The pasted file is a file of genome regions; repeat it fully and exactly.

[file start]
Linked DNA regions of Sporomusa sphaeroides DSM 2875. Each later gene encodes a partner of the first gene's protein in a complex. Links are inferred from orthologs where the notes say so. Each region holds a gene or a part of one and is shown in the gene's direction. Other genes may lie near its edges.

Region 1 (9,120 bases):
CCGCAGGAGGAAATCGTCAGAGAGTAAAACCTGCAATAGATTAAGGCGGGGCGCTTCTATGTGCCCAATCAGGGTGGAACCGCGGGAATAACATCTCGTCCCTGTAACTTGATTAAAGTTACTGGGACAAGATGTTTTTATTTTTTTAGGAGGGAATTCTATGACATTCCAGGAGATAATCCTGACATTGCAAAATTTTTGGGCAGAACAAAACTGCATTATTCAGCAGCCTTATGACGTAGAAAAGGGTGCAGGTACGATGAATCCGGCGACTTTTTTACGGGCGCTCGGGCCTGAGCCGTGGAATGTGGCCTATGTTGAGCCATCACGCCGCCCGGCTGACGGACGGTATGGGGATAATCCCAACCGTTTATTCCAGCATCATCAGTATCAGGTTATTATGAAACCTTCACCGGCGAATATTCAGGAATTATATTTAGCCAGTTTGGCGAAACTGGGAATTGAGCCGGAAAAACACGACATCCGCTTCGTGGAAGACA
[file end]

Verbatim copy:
Linked DNA regions of Sporomusa sphaeroides DSM 2875. Each later gene encodes a partner of the first gene's protein in a complex. Links are inferred from orthologs where the notes say so. Each region holds a gene or a part of one and is shown in the gene's direction. Other genes may lie near its edges.

Region 1 (9,120 bases):
CCGCAGGAGGAAATCGTCAGAGAGTAAAACCTGCAATAGATTAAGGCGGGGCGCTTCTATGTGCCCAATCAGGGTGGAACCGCGGGAATAACATCTCGTCCCTGTAACTTGATTAAAGTTACTGGGACAAGATGTTTTTATTTTTTTAGGAGGGAATTCTATGACATTCCAGGAGATAATCCTGACATTGCAAAATTTTTGGGCAGAACAAAACTGCATTATTCAGCAGCCTTATGACGTAGAAAAGGGTGCAGGTACGATGAATCCGGCGACTTTTTTACGGGCGCTCGGGCCTGAGCCGTGGAATGTGGCCTATGTTGAGCCATCACGCCGCCCGGCTGACGGACGGTATGGGGATAATCCCAACCGTTTATTCCAGCATCATCAGTATCAGGTTATTATGAAACCTTCACCGGCGAATATTCAGGAATTATATTTAGCCAGTTTGGCGAAACTGGGAATTGAGCCGGAAAAACACGACATCCGCTTCGTGGAAGACA